I also serve on the board of directors of the national Center for Construction Research and Training, also known as CPWR, which is a nonprofit organization dedicated to construction safety and health research and training, and currently serves as NIOSH’s National Construction Center. If we are going to lead on safety, I believe it is important to have an industry voice. CPWR works to reduce or eliminate occupational safety and health hazards faced by construction workers through safety and health research and the development of a broad array of training programs.
As CEO, I believe all of these activities are time well spent. They are a high priority on my schedule. I have focused on making organizations I am associated with investment-worthy learning organizations. If we perform safely and bring in projects on time and under budget, we are investment-worthy. Day-to-day work also provides ample opportunity to identify lessons learned. I insist that our project leaders take the time to identify those lessons and incorporate improvements to make our workplaces even safer.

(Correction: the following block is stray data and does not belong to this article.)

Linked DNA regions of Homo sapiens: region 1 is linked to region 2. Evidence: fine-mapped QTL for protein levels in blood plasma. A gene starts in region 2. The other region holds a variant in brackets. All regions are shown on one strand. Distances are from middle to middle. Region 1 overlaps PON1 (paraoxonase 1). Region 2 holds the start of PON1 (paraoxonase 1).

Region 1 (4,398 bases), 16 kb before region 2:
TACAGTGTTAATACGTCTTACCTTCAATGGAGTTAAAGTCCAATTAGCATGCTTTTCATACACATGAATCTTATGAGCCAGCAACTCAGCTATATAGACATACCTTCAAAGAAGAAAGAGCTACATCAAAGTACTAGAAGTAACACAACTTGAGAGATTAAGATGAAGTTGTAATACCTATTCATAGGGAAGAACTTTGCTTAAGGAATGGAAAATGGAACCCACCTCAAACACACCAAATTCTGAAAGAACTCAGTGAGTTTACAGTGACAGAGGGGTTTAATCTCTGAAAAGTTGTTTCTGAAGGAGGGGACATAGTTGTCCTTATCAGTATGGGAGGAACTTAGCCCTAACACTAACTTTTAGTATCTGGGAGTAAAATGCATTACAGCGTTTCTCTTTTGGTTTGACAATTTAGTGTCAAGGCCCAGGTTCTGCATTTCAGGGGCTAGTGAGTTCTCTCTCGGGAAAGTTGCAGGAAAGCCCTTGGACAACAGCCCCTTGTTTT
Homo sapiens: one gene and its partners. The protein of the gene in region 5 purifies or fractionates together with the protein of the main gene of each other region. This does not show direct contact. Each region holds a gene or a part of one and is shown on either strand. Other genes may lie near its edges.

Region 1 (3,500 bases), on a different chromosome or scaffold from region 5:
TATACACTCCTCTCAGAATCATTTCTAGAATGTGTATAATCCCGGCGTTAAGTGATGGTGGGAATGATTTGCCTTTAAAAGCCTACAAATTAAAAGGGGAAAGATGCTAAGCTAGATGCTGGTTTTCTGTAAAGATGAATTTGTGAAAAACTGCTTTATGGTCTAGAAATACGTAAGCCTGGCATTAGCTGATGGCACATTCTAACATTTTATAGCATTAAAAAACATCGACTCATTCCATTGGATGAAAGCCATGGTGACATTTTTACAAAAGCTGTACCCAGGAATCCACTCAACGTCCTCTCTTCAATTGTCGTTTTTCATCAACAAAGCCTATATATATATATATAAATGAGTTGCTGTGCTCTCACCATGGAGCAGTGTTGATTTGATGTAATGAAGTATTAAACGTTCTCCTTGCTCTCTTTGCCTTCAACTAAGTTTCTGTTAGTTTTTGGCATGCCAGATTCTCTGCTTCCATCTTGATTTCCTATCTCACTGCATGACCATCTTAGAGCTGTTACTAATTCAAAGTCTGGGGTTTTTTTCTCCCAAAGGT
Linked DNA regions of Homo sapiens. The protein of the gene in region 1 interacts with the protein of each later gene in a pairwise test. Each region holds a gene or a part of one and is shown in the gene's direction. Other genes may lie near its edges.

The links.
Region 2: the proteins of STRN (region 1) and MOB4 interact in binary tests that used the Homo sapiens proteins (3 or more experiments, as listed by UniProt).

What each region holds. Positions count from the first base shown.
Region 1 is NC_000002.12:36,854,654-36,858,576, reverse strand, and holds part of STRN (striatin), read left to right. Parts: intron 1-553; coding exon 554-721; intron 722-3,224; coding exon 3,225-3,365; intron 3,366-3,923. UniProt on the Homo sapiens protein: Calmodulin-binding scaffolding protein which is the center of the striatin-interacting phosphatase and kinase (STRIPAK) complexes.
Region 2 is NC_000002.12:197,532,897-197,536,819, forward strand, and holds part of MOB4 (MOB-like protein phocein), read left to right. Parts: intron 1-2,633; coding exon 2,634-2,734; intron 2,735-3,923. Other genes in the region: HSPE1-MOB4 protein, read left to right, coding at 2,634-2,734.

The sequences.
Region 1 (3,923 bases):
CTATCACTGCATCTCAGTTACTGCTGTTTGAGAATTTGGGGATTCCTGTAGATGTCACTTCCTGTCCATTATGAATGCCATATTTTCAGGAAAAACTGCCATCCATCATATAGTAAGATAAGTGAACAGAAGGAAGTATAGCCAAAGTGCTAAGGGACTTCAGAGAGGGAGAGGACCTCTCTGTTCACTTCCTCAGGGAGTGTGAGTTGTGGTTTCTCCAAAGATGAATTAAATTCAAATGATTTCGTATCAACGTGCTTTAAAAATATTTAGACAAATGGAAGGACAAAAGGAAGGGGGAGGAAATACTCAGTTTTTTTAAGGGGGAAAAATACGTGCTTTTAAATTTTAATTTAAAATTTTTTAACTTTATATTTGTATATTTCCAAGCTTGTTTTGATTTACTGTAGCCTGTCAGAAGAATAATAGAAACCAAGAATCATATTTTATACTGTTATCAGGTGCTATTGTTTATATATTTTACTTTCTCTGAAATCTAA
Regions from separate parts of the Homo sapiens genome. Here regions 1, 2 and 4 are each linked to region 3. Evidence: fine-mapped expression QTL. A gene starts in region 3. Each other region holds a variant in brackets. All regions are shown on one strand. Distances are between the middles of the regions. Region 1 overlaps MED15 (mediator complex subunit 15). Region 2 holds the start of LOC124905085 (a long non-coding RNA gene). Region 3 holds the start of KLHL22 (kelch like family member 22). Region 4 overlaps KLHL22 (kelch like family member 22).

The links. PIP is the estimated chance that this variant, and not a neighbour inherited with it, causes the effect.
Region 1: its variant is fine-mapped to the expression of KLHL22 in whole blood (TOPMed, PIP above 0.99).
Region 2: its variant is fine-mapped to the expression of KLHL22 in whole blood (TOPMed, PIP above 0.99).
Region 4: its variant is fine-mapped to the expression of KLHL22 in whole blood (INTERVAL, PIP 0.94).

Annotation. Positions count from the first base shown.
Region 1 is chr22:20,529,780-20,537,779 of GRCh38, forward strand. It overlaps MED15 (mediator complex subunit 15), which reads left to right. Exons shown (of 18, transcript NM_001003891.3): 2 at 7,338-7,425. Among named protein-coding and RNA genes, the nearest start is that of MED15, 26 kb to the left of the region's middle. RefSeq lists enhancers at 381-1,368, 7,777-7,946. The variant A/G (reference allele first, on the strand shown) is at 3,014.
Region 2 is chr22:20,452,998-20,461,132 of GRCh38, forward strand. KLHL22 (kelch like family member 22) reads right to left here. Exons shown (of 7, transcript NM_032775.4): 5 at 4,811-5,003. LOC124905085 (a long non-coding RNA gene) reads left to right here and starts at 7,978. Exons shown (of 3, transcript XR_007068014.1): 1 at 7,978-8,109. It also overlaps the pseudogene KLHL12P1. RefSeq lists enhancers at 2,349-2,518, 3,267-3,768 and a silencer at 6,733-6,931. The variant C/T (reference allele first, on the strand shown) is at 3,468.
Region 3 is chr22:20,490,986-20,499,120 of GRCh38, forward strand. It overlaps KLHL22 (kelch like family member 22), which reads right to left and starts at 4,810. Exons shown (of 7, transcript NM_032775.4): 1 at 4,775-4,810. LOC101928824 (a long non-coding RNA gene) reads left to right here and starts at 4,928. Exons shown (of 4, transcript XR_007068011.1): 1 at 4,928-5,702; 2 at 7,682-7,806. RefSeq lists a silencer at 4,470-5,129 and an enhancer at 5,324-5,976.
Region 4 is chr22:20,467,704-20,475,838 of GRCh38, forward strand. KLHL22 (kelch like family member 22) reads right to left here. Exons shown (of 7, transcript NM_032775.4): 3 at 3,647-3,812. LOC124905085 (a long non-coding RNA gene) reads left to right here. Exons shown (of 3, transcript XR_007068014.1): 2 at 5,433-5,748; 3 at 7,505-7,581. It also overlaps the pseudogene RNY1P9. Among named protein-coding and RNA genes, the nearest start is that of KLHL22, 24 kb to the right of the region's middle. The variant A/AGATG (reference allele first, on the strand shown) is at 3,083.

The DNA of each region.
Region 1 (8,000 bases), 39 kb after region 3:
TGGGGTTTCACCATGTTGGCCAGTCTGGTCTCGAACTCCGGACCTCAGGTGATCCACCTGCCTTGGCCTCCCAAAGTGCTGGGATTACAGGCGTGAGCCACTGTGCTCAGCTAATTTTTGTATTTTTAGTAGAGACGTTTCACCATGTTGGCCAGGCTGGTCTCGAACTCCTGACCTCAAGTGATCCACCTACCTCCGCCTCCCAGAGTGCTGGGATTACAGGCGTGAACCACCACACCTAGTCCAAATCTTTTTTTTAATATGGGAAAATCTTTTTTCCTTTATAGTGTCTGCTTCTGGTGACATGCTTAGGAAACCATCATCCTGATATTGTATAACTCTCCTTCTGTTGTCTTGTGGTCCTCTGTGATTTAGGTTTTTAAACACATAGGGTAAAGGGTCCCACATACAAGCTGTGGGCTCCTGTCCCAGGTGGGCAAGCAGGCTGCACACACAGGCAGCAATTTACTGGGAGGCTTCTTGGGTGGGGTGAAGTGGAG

Why is safety a core value at your organization?
UCOR is an AECOM-led partnership of Jacobs and our small business partner, RSI EnTech. We are responsible for cleaning up the East Tennessee Technology Park in Oak Ridge, former home of the Oak Ridge Gaseous Diffusion Plant. This is a massive cleanup project – the largest in the DOE complex – and safety is paramount to its success.
As a former uranium enrichment plant site, the East Tennessee Technology Park presents many formidable cleanup challenges. Buildings planned for demolition are laced with radioactive materials, and years of unregulated waste disposal practices have polluted the soil and groundwater. The extent of contamination was not fully known, and the unsafe, deteriorated condition of many of the structures forced many delays in demolition.